Drinks and Items of a personal nature
Embracing Persian Culture and Cuisine
A World of Endless Travel Possibilities
Ask any Iranian and they will tell you that food is at the center of Persian culture; it’s integral to everything.
For us food is a delightful vehicle to discover a country, its’ people and culture and for those who have never experienced Iranian food you will find it gentle and calming not fiery and spicy. Elaborate rice dishes layered with herbs, vegetables as fresh as can be, dried fruits, nuts, slow cooked stews all come together to create smells, colours and textures. Food in Iran is as diverse as its’ people. Tabriz, a place of a culinary connection for centuries where visiting the famous bazaar you will see spices from China and India sold alongside some of the most delicate silks and decorative carpets.
Some of our favourite places on our Wonders of Iran tour
No visit to Shiraz would be complete without a visit to the Nasir-al-Mulk Mosque (Pink Mosque) a classic example of Iranian architecture. The simplicity of the facade from outside gives no hint to the beauty that lays within. Visit the mosque early morning and watch the morning light through the stained glass windows cast a kaleidoscope of vibrant colours onto the tightly woven Persian carpet of this beautiful mosque. One hour from this beautiful city lies the well preserved ruins of Persepolis. These ruins still speak eloquently of the magnificence of the Persian Empire as it was nearly two and a half millennia ago.
One of our go to places when visiting Isfahan is the Imam Square, the world's second largest square. The intricacies of the Sheikh Lotfollah Mosque situated in the square is enough to leave you speechless. The stunning blue-green tiles and soaring roof will leave you in awe, again another perfect example of the exquisite craftmanship of the masons of the Safavid times. Visit the mosque at night and you will see how the lit-up facade majestically watches over Emam square.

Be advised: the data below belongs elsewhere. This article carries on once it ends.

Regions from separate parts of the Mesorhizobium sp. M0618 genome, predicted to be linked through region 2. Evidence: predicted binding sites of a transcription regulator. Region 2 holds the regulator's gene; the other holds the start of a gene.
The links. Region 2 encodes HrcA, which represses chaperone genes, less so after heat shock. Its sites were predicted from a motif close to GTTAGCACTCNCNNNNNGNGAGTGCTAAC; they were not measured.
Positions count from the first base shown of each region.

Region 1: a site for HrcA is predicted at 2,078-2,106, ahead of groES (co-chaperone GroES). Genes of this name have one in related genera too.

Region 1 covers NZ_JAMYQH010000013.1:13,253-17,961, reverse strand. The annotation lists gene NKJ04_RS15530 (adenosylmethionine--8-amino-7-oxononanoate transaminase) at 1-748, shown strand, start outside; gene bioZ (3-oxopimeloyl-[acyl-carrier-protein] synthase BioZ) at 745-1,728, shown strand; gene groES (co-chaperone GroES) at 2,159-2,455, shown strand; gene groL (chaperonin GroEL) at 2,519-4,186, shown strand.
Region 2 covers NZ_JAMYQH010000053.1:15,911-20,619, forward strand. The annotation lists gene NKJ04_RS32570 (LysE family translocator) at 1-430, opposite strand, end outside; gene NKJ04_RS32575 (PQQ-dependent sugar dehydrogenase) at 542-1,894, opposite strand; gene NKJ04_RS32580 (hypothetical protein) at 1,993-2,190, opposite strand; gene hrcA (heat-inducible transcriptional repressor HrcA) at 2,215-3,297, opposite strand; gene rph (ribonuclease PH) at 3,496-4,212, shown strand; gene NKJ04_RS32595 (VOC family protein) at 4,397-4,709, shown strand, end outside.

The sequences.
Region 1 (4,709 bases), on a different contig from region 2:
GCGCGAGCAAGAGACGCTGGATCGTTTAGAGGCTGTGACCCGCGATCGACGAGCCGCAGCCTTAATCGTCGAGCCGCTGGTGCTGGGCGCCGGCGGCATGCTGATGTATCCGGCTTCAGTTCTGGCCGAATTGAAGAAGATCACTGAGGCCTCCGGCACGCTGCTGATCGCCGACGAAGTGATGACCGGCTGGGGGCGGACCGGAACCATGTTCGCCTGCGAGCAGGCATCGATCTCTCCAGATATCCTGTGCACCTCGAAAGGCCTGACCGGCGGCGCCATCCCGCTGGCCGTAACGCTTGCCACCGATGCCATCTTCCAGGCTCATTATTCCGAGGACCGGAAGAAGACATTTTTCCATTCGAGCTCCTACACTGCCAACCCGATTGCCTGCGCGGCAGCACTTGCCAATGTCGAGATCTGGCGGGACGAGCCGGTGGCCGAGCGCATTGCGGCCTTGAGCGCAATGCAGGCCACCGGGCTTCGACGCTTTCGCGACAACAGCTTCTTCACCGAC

The Sultan Amir Ahmad Bathhouse in Kashan is simply stunning with its’ vaulted ceilings, exquisite paintings and mosaics and in our opinion one of the best preserved historical bathhouses Iran has to offer. Check out the roof top, it offers a 360 degree view of the city and all its’ surroundings. For some down time head to Fin Garden possibly the oldest and most authentic Persian garden in existence. Built during the Safavid period, it features long pools, shady ancient cypress trees and fine Safavid era tilework.
With a nickname of ‘The City of Wind-catchers’ due to its sheer volume of wind-catchers and adaptation to the desert surroundings it is no surprise that this is one of our favourite cities in Iran. Yazd is purported to be the ‘oldest living city on Earth’ given that it’s been continually inhabited for about 7000 years so one can understand there is a wealth of history in this city. Visit Masjid-e-Jame (Friday Mosque) it is one of the best examples of Persian architecture and beautiful mosaic work.
A visit to Meybod should be on every travellers list. It’s roughly 52km north of Yazd and is a mud-brick town approximately 1800 years old. Check out the massive mud brick 300 year old caravanserai you won’t be disappointed. Don’t forget to check out the Meybod Ice House a gigantic conical shaped mud-brick structure with a deep bowl sunken into the ground, used to keep food cool throughout the year before the luxury of fridges. During the winter, ice and snow would be packed into the chamber where it was kept in a cool dark ice-house to prevent melting. Perishable food such as meat was stored in there until such a time as they were needed.
The first thing one notices is the unique architecture of this beautiful village as the buildings cascade down the hillside. Much similar to that of Masouleh the roofs of some of the houses are used to serve as the courtyard for the houses higher up the slope. It is interesting to watch the villagers go about their daily lives in much the same way as was practised over the centuries.
From carpets to qurans, ancient artefacts to modern day art Tehran is indisputably home to some of the best annually to ask for blessings and it is said that more miracles happen at this site than anywhere else.museums and galleries. Although it does not have the illustrious history of Isfahan, Shiraz or for that fact Kashan you will discover in Tehran more about Iran’s 20th century upheavals from the tarnished grandeur of the Pahlavi palaces to the many fading murals in praise of Khomeini and the Iraq war martyrs.